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Ophiusa tirhacoides sp. n.

Ophiusa tirhacoides

25-26mm. The forewings are a warm fawnish brown with fine, transverse, striae. The antemedial and postmedial are not evident. The reniform is rather angular, a dark chevron being surrounded by paler then darker components. The orbicular is a dark dot, relatively closer to the reniform than in other species. The irregular submarginal is marked by darker suffusion on each side (seen also in O. triphaenoides Walker, described below, where the submarginal itself is much straighter), and is itself delineated by a narrowly paler component giving way abruptly distally to a darker one. The marginal zone is somewhat greyer than the rest of the wing, a contrast also seen in O. tirhaca, though in tirhaca the area basal to the submarginal is pale greenish yellow. Darker marks enclosed on the basal side of the submarginal are, as in tirhaca and triphaenoides, restricted to its anterior quarter. The hindwings are a pale dull yellow, with a diffusely defined black submarginal band. The male genitalia resemble those of tirhaca. The uncus is similarly divided, but more irregularly, and with a short acute process between the two lobes. The process on the left side of the tegumen is more sinuous and that on the right side less strongly flexed subbasally.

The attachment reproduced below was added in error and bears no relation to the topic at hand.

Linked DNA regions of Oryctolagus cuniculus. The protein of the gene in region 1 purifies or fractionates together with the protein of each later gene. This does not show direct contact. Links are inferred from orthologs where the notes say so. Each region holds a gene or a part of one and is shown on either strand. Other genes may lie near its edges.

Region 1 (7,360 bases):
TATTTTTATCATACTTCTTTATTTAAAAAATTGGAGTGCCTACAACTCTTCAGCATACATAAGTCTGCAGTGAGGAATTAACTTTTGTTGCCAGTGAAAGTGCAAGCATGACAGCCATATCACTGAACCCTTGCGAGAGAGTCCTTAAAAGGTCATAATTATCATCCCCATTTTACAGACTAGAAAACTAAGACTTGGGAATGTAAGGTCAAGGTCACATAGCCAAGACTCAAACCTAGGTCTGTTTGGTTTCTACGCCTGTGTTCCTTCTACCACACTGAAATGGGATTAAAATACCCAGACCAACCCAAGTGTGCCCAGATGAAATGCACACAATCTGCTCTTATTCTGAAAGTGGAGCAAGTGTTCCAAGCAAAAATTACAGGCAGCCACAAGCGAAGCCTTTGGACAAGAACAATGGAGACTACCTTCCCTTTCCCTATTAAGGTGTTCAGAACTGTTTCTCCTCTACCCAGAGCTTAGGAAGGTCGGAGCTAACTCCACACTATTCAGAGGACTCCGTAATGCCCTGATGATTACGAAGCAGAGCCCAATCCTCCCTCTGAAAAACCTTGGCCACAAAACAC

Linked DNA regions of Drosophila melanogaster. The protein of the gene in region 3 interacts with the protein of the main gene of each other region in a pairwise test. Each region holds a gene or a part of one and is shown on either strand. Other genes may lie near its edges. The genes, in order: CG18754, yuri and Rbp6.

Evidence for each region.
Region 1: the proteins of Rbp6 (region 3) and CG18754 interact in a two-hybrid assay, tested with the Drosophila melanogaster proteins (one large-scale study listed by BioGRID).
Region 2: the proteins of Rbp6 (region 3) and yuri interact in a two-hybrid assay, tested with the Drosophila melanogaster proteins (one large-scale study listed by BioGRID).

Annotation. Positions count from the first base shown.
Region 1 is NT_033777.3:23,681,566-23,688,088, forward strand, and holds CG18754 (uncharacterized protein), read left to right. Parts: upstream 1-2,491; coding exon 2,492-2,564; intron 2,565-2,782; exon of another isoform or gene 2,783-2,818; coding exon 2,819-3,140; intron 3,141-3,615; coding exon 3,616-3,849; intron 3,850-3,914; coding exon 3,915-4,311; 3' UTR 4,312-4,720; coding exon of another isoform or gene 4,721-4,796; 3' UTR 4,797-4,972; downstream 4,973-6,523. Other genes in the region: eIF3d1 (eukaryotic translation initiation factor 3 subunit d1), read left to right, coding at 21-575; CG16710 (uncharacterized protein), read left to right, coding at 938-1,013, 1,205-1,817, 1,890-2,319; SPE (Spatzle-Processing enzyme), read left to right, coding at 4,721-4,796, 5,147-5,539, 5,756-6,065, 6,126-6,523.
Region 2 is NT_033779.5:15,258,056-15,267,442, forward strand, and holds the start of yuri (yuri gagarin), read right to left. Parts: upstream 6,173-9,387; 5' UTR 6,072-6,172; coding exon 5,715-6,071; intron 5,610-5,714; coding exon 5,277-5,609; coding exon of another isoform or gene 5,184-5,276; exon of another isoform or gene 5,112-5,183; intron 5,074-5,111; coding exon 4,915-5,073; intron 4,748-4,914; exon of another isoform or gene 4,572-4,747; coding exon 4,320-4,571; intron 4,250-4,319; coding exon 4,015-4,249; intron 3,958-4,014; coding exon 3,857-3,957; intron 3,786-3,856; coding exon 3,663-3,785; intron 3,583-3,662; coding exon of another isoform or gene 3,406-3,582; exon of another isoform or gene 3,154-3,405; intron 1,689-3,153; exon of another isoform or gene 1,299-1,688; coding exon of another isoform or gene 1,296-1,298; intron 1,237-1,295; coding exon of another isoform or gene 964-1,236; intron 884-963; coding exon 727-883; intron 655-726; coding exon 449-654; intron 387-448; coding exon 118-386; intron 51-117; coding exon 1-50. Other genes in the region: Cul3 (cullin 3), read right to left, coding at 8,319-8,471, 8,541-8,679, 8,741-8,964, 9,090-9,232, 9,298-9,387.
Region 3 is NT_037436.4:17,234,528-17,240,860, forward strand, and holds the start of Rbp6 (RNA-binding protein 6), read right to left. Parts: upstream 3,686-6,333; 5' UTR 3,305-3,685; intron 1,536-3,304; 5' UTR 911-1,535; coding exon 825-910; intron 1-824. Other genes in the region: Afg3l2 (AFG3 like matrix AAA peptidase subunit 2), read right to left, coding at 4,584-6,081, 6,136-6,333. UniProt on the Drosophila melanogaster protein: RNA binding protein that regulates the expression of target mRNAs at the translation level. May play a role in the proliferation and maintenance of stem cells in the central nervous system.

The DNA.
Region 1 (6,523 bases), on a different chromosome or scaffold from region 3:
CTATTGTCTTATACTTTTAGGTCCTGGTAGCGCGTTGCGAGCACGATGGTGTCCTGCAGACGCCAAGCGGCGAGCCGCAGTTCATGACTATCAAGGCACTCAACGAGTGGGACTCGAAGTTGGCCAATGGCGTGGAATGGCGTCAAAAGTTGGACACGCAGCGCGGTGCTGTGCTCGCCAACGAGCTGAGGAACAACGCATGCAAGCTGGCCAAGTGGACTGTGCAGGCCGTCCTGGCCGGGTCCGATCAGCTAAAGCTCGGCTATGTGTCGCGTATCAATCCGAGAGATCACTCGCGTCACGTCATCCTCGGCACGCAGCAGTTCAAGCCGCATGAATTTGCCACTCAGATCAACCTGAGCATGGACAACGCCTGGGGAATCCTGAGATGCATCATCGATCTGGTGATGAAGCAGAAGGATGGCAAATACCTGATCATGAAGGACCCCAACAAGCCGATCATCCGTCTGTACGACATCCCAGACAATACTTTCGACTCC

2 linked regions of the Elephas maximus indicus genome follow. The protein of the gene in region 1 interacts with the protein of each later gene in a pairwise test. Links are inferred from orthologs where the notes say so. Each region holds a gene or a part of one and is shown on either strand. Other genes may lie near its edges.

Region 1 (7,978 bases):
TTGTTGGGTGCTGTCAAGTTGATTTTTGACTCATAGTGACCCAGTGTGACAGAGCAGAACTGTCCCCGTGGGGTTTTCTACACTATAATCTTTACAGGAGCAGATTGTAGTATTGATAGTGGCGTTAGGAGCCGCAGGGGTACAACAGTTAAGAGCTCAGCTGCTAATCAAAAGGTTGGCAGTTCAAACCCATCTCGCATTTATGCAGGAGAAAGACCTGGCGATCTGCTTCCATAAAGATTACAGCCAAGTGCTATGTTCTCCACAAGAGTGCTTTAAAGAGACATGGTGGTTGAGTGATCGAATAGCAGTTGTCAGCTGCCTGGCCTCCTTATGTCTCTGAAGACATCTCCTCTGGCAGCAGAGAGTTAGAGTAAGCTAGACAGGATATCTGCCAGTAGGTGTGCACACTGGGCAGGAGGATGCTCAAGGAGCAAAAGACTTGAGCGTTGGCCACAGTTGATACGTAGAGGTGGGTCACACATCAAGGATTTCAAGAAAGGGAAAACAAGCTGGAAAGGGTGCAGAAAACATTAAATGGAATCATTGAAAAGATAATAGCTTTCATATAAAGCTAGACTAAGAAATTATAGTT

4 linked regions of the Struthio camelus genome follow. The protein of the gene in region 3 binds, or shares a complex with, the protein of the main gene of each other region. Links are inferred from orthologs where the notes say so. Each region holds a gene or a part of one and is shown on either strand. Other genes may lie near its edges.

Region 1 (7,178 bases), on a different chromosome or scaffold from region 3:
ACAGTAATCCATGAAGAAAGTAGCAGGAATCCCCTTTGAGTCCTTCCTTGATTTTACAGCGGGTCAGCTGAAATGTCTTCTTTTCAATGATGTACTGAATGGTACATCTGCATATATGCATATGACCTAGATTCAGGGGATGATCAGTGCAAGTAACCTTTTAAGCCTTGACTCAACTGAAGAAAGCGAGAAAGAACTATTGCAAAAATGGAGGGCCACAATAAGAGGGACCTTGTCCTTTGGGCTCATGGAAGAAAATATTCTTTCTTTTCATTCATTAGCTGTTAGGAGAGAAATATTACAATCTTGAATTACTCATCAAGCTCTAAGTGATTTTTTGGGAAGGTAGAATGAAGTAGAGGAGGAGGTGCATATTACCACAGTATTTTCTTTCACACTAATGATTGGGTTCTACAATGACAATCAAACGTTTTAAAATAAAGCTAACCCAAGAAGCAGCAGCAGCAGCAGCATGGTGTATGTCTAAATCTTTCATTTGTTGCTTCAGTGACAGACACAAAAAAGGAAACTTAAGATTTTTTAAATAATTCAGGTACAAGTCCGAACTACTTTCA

Holotype . BRUNEI: 3m, Anduki, secondary veg., 7.1.1980 (R. Fairclough), BM noctuid slide 18018.

Paratypes: 1 BRUNEI: 3m, Seria, secondary and coastal veg., 6.1.1979 (Lt. Col. M.G. Allen), reared from larva on Casuarina; 1 BORNEO: Sipitang, 9.xii.1922 (G.F.C. Woollett); 1 BRIT. N. BORNEO: Sipitang, 8.xii.1922 (G.F.C. Woollett).

Taxonomic note. A further species related to tirhaca is O. costiplaga Hulstaert (Kei, New Guinea, coast of N. Territory of Australia), half the size of tirhaca, with greyer forewings, a more diffuse dark triangle at the costal end of the postmedial and less black on the hindwings (type in RMNH, Leiden; E.D. Edwards pers. comm.) browner or greyer, more uniform.

Geographical range. Borneo.

Habitat preference. All four specimens are from the lowlands near or on the coast in areas where there has been considerable disturbance and deforestation.

Biology. One specimen was reared from Casuarina (Casuarinaceae).

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